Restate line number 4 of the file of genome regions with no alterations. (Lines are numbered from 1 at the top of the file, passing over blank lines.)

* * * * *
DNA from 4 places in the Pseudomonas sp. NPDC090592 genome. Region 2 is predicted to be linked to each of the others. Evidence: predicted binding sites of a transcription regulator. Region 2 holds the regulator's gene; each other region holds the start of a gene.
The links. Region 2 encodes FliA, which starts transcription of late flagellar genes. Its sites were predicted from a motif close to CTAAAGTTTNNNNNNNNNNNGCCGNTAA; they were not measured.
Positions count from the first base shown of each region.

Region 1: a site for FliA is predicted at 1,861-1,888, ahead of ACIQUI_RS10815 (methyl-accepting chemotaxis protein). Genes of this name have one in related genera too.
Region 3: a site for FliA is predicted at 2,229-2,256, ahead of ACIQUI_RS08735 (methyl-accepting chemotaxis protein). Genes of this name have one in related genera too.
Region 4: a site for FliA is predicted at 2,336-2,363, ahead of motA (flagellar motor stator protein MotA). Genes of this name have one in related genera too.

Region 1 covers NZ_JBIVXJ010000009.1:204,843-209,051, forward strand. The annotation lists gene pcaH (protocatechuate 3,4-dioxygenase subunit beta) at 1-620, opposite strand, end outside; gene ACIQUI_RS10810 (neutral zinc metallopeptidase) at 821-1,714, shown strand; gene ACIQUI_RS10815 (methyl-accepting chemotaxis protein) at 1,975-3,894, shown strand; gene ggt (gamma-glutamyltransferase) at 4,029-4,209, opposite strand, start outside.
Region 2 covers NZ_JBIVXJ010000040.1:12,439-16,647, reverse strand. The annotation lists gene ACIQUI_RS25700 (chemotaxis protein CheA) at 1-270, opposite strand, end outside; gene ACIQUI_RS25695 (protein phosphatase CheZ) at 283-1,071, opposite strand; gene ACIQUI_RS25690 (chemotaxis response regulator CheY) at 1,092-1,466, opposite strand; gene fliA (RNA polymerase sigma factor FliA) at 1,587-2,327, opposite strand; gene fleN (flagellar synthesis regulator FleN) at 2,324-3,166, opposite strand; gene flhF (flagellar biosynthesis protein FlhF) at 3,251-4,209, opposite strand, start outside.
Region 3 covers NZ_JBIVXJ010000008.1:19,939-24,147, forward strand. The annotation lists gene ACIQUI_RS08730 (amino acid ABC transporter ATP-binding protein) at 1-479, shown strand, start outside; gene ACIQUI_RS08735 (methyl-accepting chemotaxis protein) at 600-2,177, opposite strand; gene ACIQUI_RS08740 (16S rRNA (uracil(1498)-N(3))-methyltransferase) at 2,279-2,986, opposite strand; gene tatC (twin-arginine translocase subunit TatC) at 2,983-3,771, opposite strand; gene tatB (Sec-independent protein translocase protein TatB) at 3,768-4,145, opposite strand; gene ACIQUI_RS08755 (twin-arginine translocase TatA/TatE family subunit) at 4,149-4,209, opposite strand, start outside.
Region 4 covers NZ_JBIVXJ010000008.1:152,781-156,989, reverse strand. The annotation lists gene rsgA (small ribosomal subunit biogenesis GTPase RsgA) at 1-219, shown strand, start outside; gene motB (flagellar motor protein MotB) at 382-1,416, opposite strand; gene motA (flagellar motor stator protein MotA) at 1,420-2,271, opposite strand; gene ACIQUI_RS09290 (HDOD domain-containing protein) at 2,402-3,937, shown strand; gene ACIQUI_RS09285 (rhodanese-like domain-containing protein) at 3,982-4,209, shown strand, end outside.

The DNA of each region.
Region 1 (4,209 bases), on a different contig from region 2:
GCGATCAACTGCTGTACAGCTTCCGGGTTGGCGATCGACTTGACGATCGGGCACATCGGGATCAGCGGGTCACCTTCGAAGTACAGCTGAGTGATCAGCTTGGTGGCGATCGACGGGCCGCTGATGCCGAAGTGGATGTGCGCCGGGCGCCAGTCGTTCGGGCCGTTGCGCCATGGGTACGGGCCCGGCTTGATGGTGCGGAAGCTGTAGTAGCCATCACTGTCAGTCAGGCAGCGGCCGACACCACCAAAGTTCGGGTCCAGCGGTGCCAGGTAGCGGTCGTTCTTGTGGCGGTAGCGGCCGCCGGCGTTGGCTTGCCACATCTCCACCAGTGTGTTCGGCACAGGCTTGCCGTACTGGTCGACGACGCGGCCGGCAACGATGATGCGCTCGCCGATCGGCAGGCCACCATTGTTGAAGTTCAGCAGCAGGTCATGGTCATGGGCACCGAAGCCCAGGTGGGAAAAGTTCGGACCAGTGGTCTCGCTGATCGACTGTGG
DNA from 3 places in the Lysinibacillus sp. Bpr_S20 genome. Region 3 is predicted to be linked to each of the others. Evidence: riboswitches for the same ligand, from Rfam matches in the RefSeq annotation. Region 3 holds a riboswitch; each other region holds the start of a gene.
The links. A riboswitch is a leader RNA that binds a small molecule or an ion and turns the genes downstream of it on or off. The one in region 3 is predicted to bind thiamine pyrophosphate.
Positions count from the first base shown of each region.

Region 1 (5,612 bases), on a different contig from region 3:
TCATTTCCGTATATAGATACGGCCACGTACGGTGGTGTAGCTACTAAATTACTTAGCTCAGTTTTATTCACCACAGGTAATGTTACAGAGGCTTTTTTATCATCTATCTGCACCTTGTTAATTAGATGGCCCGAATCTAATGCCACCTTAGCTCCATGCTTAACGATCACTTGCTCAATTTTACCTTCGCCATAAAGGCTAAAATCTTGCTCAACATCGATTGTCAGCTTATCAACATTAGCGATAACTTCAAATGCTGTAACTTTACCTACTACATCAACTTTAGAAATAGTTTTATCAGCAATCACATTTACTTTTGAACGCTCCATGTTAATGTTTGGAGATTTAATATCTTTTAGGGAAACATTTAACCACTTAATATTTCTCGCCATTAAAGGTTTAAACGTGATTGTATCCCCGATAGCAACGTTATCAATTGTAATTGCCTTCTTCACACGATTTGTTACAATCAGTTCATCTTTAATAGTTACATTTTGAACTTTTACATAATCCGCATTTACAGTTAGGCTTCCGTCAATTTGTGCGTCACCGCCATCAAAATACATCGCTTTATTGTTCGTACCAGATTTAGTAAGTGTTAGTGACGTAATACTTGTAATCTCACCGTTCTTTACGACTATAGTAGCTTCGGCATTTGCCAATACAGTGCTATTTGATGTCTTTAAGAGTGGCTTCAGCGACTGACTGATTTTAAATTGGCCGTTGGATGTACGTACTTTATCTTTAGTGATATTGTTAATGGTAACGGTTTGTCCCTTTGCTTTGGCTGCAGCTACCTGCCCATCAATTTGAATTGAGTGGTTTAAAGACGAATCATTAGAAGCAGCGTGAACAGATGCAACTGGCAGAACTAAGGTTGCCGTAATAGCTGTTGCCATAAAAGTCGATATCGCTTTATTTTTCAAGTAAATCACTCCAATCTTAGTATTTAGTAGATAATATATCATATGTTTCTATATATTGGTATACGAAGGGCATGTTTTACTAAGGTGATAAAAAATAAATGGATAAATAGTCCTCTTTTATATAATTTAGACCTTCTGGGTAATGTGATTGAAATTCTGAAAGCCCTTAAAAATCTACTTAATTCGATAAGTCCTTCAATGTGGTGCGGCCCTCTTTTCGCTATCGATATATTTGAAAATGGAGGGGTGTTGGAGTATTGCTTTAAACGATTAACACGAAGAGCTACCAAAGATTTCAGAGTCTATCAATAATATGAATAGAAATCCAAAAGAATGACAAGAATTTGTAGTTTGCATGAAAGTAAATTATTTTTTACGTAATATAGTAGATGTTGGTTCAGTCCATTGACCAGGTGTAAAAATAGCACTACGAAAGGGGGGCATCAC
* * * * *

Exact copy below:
Region 1: a site for FliA is predicted at 1,861-1,888, ahead of ACIQUI_RS10815 (methyl-accepting chemotaxis protein). Genes of this name have one in related genera too.